Your Head, Your Home: Mindfulness And Stress Management In A Pandemic…

Your Head, Your Home: Mindfulness And Stress Management In A Pandemic

By paying close attention to our current life experiences, we can learn to cultivate mindfulness to control the different sensations in our bodies, our emotions, and the thoughts that run through our minds. All life experiences offer different feelings and emotions, which, in turn, affect how we feel and perceive our current state of life. The practice of mindfulness teaches us to hone in on one of these feelings form a more wise, knowledgeable perspective which helps us cultivate compassionate ways of relating to our experiences, creating a higher understanding. Studies have shown large improvements when dealing with change after practicing mindfulness compared to pre-mindfulness practices. During the pandemic, many suffer from an abnormal level of stress and anxiety, resulting in a range of different sensations. Sometimes they can cause us to overthink, surfacing future concerns.

Mindfulness has the power to increase compassion and empathy, allowing us to better deal with situations and are both known for helping to build resilience to our experiences. As human beings, it is in our nature to want to be social and have physical connections such as hugs and handshakes, which offer short mental relief. However, as social distancing measures have stopped us from these physicality’s, mindfulness can nurture an internal connection with ourselves. Doing so also helps to reduce the risk of feeling lonely and isolated.

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Practicing mindfulness in a pandemic

There is a range of different ways one can practice mindfulness. Many individuals find a range of different combinations, which means not all practices may work for you personally. It’s best to practice them and see which you feel has the best benefits for you.

Mindful meditation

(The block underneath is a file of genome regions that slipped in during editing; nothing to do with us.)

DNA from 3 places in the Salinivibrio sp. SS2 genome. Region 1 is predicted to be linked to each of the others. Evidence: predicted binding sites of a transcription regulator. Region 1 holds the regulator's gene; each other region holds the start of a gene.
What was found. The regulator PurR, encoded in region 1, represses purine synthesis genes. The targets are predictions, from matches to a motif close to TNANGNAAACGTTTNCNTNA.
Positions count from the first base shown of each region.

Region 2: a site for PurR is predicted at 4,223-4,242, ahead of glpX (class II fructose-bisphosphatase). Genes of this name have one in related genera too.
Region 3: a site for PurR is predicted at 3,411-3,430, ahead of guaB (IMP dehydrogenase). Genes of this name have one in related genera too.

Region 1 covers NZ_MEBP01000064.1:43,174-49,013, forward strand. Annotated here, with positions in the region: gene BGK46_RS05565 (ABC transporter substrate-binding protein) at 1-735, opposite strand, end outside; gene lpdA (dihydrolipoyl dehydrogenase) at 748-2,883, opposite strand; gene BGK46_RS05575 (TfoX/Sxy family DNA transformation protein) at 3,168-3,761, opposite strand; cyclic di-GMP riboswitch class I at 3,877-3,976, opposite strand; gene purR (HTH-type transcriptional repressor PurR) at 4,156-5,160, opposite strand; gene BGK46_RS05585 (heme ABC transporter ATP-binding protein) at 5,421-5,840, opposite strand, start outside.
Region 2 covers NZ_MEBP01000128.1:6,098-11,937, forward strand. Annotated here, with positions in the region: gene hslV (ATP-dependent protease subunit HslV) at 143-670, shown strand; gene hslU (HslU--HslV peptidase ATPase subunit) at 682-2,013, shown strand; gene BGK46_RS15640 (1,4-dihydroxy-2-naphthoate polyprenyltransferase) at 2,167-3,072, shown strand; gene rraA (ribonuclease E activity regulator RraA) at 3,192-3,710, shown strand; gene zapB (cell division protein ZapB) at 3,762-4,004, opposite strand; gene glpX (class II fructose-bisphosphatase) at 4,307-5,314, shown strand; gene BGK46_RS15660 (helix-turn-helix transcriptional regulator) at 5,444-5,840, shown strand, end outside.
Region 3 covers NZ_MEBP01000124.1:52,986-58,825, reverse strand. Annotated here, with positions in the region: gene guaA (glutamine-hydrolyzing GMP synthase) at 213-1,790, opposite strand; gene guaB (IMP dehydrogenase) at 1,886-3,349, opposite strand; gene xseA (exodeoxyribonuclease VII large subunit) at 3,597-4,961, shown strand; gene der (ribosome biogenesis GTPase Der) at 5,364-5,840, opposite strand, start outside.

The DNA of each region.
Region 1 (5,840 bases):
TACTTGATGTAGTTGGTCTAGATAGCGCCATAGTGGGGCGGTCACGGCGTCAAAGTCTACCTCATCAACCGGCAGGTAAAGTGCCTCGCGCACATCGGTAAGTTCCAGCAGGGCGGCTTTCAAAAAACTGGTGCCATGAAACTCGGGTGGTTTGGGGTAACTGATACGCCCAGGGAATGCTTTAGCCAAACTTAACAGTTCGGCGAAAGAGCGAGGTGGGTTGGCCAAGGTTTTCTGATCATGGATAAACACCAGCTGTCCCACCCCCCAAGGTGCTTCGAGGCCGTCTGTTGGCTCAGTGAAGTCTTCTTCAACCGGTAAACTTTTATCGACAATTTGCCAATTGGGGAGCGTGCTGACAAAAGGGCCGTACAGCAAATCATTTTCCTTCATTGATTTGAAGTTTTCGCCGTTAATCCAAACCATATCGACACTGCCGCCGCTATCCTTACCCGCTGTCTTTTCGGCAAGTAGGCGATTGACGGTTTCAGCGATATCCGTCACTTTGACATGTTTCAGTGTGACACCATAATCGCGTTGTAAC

Meditation is one of the best ways to connect with your senses and practice mindfulness. Sitting in a quiet room while chanting can help relieve the day’s normal and natural stresses. Deep meditation can help heal and tune into our inner selves. Connecting with your senses can also be a great way of connecting with mindfulness through meditation. Our sense of smell helps create an atmosphere of calm, which is why essential oils that are calming, such as lavender or jasmine are encouraged to use while meditating. Using sound to help meditate is also one of the best ways to reduce stress. Many use calm, soothing sounds that help the mind reach a deep state of relaxation.


Taking note of our own bodies’ natural sounds and motions can sometimes help create mindfulness. When taking note of your own breathing, it helps to create a natural rhythm that you are already used to. This enables you to bring your mind back to its present state, taking your attention out of your mind and into your body. Doing so will relieve your mind of any thoughts and worries and help it connect with your spirit – what you want to be rather than a reflection of your fears and anxieties.


Working out is an excellent way to practice mindfulness. This is because your mind concentrates on celebrating your body and its strengths while pushing it to do its very best. However, not all mindful practice exercise needs to be strenuous. Simply going for walks can also give you the mental space and capacity to connect with your body as you feel its movements. Walking in parks and open spaces, surrounded by nature, also helps lift mood swings as fresh air enters the lungs.

Doing the things you love

When you’re doing something you love it doesn’t even feel like a chore. That’s why it’s one of the best mindfulness practices to do. When we do something we love, our spirits are uplifted, and we are free of any worries or tension. Doing so will help you lose yourself in the practice and will help you pay attention to the present moment. Incorporating these types of activities into your weekly routine also gives you something to look forward to.

Connecting with thoughts and emotions

Many mindful practices help to bring you into to present. However, there will be those times where your worries and fears come back and catch you off guard. For this reason, it’s essential to observe your emotions and understand. Simply just feeling the way you are is not going to help you get over them. It’s important to consider where these fears and emotions are coming from to see if you can view from with a greater understanding of why or how they are making you feel. Although many argue that smart devices have damaged the natural flow of our minds, there are some great benefits to be received from them. Many smartphone apps are available today to help individuals with the practice of mindfulness.

Connecting with this feeling will help you overcome it. Understanding there may be nothing you can do about your worries or even that nothing can be done in the present moment can help you reduce your stress. Accept what is!


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